Insurer Anthem to Defend Cigna Deal in Court

The trial starts Monday in the Justice Department’s challenge to health insurer Anthem Inc.’s $48 billion acquisition of reluctant partner Cigna Corp., a case that could produce unusual courtroom drama and be a last hurrah for President Barack Obama’s antitrust enforcers.

The Justice Department has been aggressive in challenging mergers recently, but none of its efforts is bigger than its lawsuits challenging the Anthem-Cigna deal, the largest ever in the industry, and a $34 billion deal that would combine insurers Aetna Inc. andHumana Inc. A trial on the latter transaction begins Dec. 5.

The deals have been among the most prominent in a merger wave that has seen companies in a wide range of industries seek to join forces in recent years. If completed, the insurer transactions would leave the industry topped by three giant firms: the two merged companies and market leader UnitedHealth Group Inc.

The department sued to block the two deals in July, arguing they would eliminate competition that has led to lower premiums and better care. Rulings in both cases could come before President-elect Donald Trump’s inauguration, in effect making them the final chapter of Mr. Obama’s efforts to reinvigorate antitrust enforcement.

Anthem, Aetna and Humana are all defending their deals, saying they will produce notable consumer benefits without hurting competition. Cigna has offered little public defense of its deal lately, emphasizing only that it is fulfilling its legal obligations to its acquirer, amid signs of tensions between it and Anthem that have surfaced in pretrial proceedings.

At a fall hearing, a Cigna lawyer asked Judge Amy Berman Jackson for the opportunity during trial to object to questions that Anthem lawyers might ask of Cigna executives on the witness stand. The request was unorthodox, given that the insurers are, in theory, on the same side.

“It’s completely extraordinary,” Judge Jackson responded. “It’s nothing I’ve ever seen before. I have trouble wrapping my mind around it.” She suggested she would be dubious of any such request.

Anthem and Cigna have been locked in behind-the-scenes quarrels. The two companies have accused each other of breaching the terms of their 2015 merger agreement, according to court documents. Anthem said in a legal filing it expects Cigna to try to back out of the deal as soon as it is legally able—a date that Anthem can push back to April 30, 2017, at the latest.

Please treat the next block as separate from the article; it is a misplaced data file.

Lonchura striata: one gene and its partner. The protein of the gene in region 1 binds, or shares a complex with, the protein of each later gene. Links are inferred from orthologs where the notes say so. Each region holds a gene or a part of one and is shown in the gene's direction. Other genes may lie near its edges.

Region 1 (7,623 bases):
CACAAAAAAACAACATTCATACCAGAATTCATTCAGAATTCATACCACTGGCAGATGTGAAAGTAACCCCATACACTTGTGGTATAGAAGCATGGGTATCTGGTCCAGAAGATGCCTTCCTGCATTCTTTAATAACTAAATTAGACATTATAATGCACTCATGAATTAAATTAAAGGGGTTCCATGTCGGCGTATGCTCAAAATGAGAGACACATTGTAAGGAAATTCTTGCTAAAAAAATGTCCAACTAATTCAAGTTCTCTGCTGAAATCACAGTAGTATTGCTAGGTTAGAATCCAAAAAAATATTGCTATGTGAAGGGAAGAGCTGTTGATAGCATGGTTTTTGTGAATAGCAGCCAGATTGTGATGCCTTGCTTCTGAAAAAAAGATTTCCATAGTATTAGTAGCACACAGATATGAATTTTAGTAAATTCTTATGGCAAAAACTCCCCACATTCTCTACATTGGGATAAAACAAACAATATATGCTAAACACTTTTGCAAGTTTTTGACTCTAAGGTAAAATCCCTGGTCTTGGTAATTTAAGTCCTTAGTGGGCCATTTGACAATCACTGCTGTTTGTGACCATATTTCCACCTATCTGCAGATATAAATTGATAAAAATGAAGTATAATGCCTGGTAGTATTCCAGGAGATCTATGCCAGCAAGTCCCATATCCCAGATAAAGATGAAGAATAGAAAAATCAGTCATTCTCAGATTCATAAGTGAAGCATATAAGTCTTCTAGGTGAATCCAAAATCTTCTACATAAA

Cigna has said that Anthem “independently” made the call to fight the Justice Department suit. If the deal is blocked, Cigna could be in line to receive a $1.85 billion fee from Anthem.

The two insurance merger cases are proceeding in front of different judges and raise different issues. In the Anthem case, the Justice Department argues that the deal would unlawfully reduce competition in the commercial insurance market, leaving large national employers with few choices in selecting health plans for their workers.

Anthem says the deal will make it more innovative and efficient, producing cost savings that will be passed on to consumers. It also argues that big employers have the leverage and sophistication to defeat any attempted price increase by a health insurer.

The first few days of the trial could be crucial in setting the tone. The Justice Department is expected to start its case by summoning as witnesses Anthem CEO Joseph R. Swedish and Cigna CEO David Cordani.

In an earnings call Nov. 2, Mr. Swedish said the company remains committed to its deal and believes the Justice Department’s case is based on a “flawed analysis.”

The Aetna case, in contrast, focuses heavily on the market for private Medicare plans, Humana’s main line of business. The government says the merger would eliminate aggressive competition between the companies to enroll seniors in so-called Medicare Advantage plans.

The insurers say their transaction would combine two complementary companies that would offer better, more cost-effective insurance products.

Representatives for all four insurers declined to comment for this article.

A negative decision almost surely means the end of the Anthem deal, given its tensions with Cigna. Companies rarely keep litigating merger cases if they lose at trial because it is very difficult to keep a deal together for another year or two of litigation.

Investors have largely discounted the chances of the Anthem deal closing, analysts said, though some see a potential path for Aetna’s acquisition of Humana. “Almost no one thinks Anthem and Cigna is going to happen,” said Chris Rigg, an analyst with Susquehanna Financial Group.

The cases come as Republicans are discussing major changes to federal health-care policy. But even a rewrite or repeal of the Affordable Care Act shouldn’t have a major impact on the rationales behind the insurance mergers, analysts said.

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